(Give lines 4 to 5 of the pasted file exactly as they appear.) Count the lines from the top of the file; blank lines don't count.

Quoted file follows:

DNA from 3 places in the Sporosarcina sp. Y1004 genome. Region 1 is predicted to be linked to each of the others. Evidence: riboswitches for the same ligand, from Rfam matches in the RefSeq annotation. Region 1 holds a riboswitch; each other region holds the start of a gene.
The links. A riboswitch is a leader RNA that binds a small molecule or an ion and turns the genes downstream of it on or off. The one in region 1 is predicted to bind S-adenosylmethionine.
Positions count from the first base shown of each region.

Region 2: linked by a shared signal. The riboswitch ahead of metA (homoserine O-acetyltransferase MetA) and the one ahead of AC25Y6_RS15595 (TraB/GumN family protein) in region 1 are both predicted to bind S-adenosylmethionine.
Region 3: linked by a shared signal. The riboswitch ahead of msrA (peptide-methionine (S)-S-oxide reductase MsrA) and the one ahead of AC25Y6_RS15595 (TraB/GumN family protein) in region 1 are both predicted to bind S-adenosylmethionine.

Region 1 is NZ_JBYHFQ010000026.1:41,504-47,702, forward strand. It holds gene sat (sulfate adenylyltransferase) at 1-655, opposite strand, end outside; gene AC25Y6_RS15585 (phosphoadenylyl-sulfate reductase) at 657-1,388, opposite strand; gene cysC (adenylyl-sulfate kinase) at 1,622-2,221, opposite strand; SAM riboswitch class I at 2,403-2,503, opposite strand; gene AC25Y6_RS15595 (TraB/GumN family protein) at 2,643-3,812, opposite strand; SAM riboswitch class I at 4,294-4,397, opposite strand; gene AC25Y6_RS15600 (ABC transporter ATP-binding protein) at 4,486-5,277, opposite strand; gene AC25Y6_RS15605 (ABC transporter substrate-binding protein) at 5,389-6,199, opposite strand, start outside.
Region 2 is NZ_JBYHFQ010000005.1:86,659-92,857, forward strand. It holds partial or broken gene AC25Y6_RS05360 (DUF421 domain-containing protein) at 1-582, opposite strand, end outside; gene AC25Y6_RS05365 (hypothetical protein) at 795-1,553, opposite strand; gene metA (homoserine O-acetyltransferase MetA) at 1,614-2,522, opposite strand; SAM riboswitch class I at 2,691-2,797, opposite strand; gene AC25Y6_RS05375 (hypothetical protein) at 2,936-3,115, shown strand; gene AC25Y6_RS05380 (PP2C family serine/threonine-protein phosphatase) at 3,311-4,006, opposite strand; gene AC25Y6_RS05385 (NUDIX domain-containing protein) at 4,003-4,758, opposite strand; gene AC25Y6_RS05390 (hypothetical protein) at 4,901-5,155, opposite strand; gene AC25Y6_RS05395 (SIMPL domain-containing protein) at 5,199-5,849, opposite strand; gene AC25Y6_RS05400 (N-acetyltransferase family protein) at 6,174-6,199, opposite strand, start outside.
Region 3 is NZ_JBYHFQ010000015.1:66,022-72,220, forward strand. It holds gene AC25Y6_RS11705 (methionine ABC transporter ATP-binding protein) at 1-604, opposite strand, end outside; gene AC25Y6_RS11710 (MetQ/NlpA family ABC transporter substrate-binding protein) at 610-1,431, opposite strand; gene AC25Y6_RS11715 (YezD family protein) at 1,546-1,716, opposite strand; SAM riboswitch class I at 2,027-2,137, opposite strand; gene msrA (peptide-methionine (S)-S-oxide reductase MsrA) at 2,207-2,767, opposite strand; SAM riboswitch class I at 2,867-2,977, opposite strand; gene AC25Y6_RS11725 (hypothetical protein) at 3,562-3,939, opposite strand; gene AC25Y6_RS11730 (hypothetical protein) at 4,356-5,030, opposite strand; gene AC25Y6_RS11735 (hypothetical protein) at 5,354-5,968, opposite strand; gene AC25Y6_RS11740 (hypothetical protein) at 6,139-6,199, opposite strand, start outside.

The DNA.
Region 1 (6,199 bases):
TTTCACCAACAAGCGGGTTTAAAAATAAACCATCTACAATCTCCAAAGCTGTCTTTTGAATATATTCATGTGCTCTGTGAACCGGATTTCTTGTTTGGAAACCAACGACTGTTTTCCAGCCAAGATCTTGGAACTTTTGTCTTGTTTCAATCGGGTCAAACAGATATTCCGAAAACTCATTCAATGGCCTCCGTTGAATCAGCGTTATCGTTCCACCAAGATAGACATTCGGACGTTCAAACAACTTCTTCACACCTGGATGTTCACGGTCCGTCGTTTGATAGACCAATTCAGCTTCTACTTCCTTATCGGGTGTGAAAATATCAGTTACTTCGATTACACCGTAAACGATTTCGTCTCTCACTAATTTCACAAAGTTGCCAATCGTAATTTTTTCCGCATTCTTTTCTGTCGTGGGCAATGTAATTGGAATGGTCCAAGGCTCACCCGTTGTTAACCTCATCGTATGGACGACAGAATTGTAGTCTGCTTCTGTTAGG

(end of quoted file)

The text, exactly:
Region 2: linked by a shared signal. The riboswitch ahead of metA (homoserine O-acetyltransferase MetA) and the one ahead of AC25Y6_RS15595 (TraB/GumN family protein) in region 1 are both predicted to bind S-adenosylmethionine.
Region 3: linked by a shared signal. The riboswitch ahead of msrA (peptide-methionine (S)-S-oxide reductase MsrA) and the one ahead of AC25Y6_RS15595 (TraB/GumN family protein) in region 1 are both predicted to bind S-adenosylmethionine.